A few beautifully red skies at both ends of shortening days this week, along with the multitude of different coloured leaves in their last flurry of this year’s life, signify the end of autumn and into darker chills of the winter ahead.
Although it has been dry this week, the recent rainfall left the land wet underfoot and all cattle are now housed.
The thought of housing cattle indoors until spring is actually worse than the reality, as feeding in the buildings once in a routine is easier than the hungry cattle waiting at messy gateways and poaching areas with muddy machinery and heavy feet.
Cows have all been scanned and any non-carrying passengers will be culled, along with some younger breeding stock, to make way for new enterprises on-farm.
Two hundred ewes have been turned to the rams for lambing in early March. These will be lambed indoors and timed to supply a supermarket contract I have signed up to.
Whether I have made the right decision to try to chase the returns in high input high output sheep remains to be seen and will be a useful measure, alongside the later outdoor lambing main flock to record against.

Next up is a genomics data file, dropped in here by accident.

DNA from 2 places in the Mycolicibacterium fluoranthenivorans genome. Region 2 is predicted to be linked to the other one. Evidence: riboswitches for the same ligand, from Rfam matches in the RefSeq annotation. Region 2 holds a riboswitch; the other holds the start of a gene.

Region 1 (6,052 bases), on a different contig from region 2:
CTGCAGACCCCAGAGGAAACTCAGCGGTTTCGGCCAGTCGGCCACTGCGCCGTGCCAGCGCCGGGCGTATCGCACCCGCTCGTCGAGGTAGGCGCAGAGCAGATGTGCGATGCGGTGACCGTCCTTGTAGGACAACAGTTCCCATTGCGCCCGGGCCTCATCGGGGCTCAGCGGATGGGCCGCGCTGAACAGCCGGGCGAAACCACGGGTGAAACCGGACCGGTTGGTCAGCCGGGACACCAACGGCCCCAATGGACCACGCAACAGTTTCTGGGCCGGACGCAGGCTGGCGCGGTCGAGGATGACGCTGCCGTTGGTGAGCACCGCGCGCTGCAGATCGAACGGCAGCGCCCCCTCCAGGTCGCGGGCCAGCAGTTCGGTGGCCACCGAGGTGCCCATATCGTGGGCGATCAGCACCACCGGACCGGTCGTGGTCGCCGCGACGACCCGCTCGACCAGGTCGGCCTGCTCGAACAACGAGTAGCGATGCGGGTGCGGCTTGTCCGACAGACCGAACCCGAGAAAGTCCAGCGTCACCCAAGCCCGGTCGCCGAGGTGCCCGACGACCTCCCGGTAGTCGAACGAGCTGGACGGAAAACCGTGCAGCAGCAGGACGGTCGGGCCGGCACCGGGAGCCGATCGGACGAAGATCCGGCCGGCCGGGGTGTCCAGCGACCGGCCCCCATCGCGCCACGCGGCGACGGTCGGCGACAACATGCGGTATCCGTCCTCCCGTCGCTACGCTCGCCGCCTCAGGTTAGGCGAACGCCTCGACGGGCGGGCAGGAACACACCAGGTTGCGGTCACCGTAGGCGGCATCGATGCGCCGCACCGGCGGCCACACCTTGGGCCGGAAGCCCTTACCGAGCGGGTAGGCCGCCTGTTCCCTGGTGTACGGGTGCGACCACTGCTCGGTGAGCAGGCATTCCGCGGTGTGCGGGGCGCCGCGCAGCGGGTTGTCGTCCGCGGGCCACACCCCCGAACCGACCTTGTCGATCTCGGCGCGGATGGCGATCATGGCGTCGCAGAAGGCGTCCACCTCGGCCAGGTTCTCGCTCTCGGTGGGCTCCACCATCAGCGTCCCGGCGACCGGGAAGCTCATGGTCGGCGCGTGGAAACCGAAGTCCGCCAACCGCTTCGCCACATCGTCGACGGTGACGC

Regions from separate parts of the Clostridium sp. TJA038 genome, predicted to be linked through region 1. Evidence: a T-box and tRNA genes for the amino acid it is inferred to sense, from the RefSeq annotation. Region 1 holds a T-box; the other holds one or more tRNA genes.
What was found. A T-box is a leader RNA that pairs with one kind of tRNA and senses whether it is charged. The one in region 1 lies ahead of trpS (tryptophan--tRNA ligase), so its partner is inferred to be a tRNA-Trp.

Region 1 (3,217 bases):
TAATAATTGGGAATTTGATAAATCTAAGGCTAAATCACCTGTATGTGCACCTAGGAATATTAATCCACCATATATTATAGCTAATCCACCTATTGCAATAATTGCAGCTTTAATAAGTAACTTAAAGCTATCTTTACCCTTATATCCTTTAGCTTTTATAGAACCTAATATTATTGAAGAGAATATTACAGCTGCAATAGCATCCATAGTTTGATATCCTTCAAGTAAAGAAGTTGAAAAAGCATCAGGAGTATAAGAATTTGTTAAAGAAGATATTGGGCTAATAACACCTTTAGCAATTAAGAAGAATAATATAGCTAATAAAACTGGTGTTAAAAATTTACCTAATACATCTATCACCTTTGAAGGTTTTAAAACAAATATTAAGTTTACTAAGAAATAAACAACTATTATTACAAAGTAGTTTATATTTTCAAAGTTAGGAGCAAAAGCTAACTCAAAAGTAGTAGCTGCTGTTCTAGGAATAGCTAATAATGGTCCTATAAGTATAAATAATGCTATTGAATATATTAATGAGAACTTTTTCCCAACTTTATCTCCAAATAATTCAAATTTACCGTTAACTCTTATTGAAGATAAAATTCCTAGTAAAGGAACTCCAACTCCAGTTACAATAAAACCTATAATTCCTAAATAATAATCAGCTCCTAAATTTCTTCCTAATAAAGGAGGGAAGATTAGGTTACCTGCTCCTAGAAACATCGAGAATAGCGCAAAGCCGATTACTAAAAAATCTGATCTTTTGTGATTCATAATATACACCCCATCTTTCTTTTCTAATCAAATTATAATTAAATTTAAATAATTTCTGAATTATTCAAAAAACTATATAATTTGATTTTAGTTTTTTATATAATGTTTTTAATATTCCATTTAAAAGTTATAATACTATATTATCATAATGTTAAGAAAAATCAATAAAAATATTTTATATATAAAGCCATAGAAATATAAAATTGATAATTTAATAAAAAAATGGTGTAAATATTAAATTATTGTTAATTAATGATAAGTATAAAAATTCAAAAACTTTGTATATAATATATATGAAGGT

It seems as though by the time the lamb hits the shelves the public will be on a plant-based diet if the current advert by a large supermarket [Tesco] is to be believed.
Using a child to tug on the emotional heart strings is abhorrent in the face of problems facing the growing child’s development if meat and milk protein were replaced by a chemically developed alternative.
It also seems the protests in London and other large cities in the developed world have lost much of their initial intention of gaining public support, with the disruption to working people’s lives and the defacing of war memorials and over-stretching of already under-resourced police services and children’s hospitals.
Anyone in Wales has until October 30 to have their say on the Sustainable Farming and Our Land consultation, which is your chance to outline your vision for the future of a productive and progressive agricultural policy in Wales.